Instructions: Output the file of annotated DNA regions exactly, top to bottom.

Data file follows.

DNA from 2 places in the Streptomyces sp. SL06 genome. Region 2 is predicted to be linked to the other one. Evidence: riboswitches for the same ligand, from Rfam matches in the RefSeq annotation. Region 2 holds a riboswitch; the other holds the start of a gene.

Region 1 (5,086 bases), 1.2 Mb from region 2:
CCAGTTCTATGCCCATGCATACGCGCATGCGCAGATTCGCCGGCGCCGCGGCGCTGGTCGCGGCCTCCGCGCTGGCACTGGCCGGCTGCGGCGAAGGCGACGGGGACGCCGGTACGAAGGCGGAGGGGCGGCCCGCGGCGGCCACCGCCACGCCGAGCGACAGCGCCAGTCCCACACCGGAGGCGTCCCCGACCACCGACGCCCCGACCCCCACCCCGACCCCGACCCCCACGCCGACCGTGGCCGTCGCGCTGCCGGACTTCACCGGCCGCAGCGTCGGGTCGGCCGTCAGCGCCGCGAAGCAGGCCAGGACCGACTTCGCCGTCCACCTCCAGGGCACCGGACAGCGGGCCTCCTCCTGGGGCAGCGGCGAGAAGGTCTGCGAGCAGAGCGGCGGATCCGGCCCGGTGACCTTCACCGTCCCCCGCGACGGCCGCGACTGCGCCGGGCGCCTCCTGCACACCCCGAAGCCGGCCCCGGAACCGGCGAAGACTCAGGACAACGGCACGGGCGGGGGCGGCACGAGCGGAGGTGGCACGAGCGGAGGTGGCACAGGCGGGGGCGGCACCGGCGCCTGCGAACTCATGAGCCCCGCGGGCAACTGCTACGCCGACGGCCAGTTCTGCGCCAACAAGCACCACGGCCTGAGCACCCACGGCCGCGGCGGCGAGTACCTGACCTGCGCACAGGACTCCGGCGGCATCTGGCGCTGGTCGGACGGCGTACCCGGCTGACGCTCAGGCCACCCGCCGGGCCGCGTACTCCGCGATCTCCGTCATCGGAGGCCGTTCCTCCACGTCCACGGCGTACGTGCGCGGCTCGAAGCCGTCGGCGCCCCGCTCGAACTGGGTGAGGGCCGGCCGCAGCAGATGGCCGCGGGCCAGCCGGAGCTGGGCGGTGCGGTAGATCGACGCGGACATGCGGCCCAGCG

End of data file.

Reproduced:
DNA from 2 places in the Streptomyces sp. SL06 genome. Region 2 is predicted to be linked to the other one. Evidence: riboswitches for the same ligand, from Rfam matches in the RefSeq annotation. Region 2 holds a riboswitch; the other holds the start of a gene.

Region 1 (5,086 bases), 1.2 Mb from region 2:
CCAGTTCTATGCCCATGCATACGCGCATGCGCAGATTCGCCGGCGCCGCGGCGCTGGTCGCGGCCTCCGCGCTGGCACTGGCCGGCTGCGGCGAAGGCGACGGGGACGCCGGTACGAAGGCGGAGGGGCGGCCCGCGGCGGCCACCGCCACGCCGAGCGACAGCGCCAGTCCCACACCGGAGGCGTCCCCGACCACCGACGCCCCGACCCCCACCCCGACCCCGACCCCCACGCCGACCGTGGCCGTCGCGCTGCCGGACTTCACCGGCCGCAGCGTCGGGTCGGCCGTCAGCGCCGCGAAGCAGGCCAGGACCGACTTCGCCGTCCACCTCCAGGGCACCGGACAGCGGGCCTCCTCCTGGGGCAGCGGCGAGAAGGTCTGCGAGCAGAGCGGCGGATCCGGCCCGGTGACCTTCACCGTCCCCCGCGACGGCCGCGACTGCGCCGGGCGCCTCCTGCACACCCCGAAGCCGGCCCCGGAACCGGCGAAGACTCAGGACAACGGCACGGGCGGGGGCGGCACGAGCGGAGGTGGCACGAGCGGAGGTGGCACAGGCGGGGGCGGCACCGGCGCCTGCGAACTCATGAGCCCCGCGGGCAACTGCTACGCCGACGGCCAGTTCTGCGCCAACAAGCACCACGGCCTGAGCACCCACGGCCGCGGCGGCGAGTACCTGACCTGCGCACAGGACTCCGGCGGCATCTGGCGCTGGTCGGACGGCGTACCCGGCTGACGCTCAGGCCACCCGCCGGGCCGCGTACTCCGCGATCTCCGTCATCGGAGGCCGTTCCTCCACGTCCACGGCGTACGTGCGCGGCTCGAAGCCGTCGGCGCCCCGCTCGAACTGGGTGAGGGCCGGCCGCAGCAGATGGCCGCGGGCCAGCCGGAGCTGGGCGGTGCGGTAGATCGACGCGGACATGCGGCCCAGCG